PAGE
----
Monday, April 03, 2006

About this time of year...

a couple years ago this is my little family getting ready to head to a Seder dinner.
Some Jewish friends invited us to join them for the traditional celebration of the Passover.
It was a wonderful experience, fascinating, poignant and beautiful.
We also celebrated/observed? Shabbat with their family a couple times.
Like many American families we don't have alot of ceremony in our lives.
Most of the time I am content with that, on occasion though, I wonder if more traditions might be a good thing.
Do you have any?
Do you want any?
Got any ideas about some new ones we might enjoy?


Logophile said...

Oh, I forgot to say, we celebrated Festivus this year, the kids loved it.
We had meatloaf and pasta, had the airing of grievances, the kids really liked that part, and then we thumb-wrestled.
That is a fun tradition, and we have it marked on the calendar to do again this year.

lime said...

limelette#2 went to synagogue with a friend this satruday. she enjoyed it but she said the hebrew school teacher was mean to her friend.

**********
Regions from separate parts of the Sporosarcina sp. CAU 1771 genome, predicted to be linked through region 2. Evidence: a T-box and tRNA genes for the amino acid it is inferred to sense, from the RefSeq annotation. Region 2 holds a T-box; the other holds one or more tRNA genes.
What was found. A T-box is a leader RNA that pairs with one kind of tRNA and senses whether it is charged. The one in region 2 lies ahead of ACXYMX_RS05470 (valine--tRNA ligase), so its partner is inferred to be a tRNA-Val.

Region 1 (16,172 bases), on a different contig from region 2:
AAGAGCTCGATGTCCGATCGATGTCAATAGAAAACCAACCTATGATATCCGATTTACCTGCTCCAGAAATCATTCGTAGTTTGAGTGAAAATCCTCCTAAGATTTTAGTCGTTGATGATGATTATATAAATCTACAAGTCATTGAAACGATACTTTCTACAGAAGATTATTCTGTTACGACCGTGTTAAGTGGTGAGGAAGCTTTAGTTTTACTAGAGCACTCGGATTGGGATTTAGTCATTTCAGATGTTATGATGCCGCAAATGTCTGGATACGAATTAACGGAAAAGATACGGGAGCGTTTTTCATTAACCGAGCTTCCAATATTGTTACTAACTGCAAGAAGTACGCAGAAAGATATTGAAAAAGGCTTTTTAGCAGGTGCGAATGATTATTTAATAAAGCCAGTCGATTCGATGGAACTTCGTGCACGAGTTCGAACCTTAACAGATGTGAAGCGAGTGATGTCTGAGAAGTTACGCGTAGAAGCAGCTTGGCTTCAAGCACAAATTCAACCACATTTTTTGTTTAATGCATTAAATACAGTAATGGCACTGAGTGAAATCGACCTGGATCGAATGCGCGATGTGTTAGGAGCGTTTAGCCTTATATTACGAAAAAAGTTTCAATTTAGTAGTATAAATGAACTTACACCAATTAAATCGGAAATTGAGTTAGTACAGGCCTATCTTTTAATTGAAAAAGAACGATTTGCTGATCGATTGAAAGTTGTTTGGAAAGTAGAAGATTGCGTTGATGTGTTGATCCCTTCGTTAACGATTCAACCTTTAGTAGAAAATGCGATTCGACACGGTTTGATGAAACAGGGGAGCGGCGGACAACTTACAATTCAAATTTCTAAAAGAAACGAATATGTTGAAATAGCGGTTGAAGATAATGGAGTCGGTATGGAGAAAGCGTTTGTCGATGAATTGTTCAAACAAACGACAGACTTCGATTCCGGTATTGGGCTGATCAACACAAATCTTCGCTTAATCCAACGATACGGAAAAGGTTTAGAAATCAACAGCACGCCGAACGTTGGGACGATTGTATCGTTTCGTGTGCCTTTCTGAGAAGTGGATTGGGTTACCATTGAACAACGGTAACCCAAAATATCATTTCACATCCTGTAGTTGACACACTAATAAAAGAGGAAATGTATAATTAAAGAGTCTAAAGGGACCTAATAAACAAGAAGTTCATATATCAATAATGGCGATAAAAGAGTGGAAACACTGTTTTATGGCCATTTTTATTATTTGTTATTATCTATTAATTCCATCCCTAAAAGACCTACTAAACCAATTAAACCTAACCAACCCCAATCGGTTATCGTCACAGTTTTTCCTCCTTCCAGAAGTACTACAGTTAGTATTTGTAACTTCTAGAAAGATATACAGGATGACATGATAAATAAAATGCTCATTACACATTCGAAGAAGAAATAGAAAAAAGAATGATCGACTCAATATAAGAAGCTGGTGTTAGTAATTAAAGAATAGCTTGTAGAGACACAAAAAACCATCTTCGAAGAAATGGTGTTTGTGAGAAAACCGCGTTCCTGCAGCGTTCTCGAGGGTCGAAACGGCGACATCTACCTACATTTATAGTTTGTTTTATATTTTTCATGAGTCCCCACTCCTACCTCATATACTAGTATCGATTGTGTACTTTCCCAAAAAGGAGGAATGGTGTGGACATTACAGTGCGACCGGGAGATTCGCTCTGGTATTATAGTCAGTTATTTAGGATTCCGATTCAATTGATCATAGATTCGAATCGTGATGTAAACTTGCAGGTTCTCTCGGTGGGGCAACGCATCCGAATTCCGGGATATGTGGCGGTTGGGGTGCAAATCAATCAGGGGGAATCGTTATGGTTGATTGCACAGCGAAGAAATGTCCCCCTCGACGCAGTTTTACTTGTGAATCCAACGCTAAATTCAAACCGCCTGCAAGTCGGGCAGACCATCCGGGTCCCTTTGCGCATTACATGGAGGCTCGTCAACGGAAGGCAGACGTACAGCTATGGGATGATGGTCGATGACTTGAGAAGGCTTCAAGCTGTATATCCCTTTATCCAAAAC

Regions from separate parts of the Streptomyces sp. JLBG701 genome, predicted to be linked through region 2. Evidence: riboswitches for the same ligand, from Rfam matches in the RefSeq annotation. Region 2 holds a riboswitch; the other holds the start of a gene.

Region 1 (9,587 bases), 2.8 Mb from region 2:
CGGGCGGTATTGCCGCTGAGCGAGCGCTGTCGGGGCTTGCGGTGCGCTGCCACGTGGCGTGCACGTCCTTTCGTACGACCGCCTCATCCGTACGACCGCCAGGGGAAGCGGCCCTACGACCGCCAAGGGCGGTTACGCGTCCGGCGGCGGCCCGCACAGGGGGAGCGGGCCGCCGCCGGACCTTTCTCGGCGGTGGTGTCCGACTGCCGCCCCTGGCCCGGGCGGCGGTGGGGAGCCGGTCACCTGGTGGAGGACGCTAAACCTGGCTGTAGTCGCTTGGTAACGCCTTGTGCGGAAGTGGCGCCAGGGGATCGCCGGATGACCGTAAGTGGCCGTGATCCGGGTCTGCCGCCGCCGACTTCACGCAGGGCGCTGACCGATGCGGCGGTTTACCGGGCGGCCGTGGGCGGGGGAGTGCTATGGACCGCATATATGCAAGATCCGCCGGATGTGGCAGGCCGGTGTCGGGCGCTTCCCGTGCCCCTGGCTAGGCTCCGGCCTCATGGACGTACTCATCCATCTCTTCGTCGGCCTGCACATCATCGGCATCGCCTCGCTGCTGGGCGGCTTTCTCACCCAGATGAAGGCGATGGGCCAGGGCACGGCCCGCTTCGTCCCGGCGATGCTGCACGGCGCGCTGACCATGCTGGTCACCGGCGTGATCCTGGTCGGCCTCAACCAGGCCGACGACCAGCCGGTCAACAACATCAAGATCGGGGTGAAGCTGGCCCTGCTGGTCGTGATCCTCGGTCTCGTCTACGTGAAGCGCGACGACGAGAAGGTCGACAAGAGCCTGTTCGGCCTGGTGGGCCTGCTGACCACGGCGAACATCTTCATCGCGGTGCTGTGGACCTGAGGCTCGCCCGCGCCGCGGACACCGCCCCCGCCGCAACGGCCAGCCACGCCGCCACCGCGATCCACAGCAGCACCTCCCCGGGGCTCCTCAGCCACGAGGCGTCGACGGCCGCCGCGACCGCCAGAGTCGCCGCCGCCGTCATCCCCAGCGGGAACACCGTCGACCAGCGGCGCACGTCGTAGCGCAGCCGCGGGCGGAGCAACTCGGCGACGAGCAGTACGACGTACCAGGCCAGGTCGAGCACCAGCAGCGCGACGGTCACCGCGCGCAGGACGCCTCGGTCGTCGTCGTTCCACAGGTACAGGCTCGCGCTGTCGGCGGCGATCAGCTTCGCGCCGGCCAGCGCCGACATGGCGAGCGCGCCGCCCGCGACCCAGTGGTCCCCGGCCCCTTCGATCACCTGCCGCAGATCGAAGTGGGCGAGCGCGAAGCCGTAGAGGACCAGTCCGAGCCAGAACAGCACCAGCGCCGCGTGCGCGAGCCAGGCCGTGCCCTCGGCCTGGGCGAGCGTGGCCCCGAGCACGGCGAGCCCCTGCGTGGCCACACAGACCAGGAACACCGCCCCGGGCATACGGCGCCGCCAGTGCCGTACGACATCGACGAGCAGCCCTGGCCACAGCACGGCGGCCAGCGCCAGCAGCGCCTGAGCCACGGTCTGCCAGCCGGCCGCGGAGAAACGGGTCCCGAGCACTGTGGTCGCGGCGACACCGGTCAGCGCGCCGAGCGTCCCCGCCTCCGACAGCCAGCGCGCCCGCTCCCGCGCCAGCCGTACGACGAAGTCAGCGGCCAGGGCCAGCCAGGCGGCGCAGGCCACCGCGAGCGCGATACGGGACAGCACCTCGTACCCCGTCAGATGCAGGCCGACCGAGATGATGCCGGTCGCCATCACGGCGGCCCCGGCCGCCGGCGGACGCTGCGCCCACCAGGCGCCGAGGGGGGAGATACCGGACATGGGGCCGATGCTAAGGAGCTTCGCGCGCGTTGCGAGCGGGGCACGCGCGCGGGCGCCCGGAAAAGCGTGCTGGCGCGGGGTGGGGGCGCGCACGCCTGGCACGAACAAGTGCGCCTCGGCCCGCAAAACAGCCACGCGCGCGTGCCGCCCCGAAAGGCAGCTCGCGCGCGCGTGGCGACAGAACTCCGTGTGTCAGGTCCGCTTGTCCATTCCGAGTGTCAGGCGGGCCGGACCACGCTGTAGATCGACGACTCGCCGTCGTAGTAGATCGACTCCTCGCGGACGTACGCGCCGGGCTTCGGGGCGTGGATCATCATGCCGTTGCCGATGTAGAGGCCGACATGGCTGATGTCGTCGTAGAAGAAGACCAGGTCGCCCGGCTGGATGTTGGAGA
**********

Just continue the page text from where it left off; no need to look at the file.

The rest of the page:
we've gotten away from it some but at dinner we used to regularly go through each family member's best part of the day.

barefoot_mistress said...

We have that family meeting at dinner every night....and a little stack of papers/notes that we have to discuss, etc.
We say our own little grace thing that Hannah made up when she was 3, so we say it like she did then..."thank you mother earth for the food about to 'ceive!"
And, the most important part of Passover is heartily observed in our home, the eating of the macaroons, chocolate or almond, where Ratburn always gets the first, last and bulk of the macaroons cuz he's the resident Jew! Bring em on!
Shalom, y'all!

DaMasta said...

On my blog, I've eluded to the fact that my family is not very religious. I was raised Catholic, but as a family [mom, dad, sis, and I] we don't really celebrate too many Catholic traditions. Every so often, we go to mass on Easter morning. Ash Wednesday has become less and less frequent.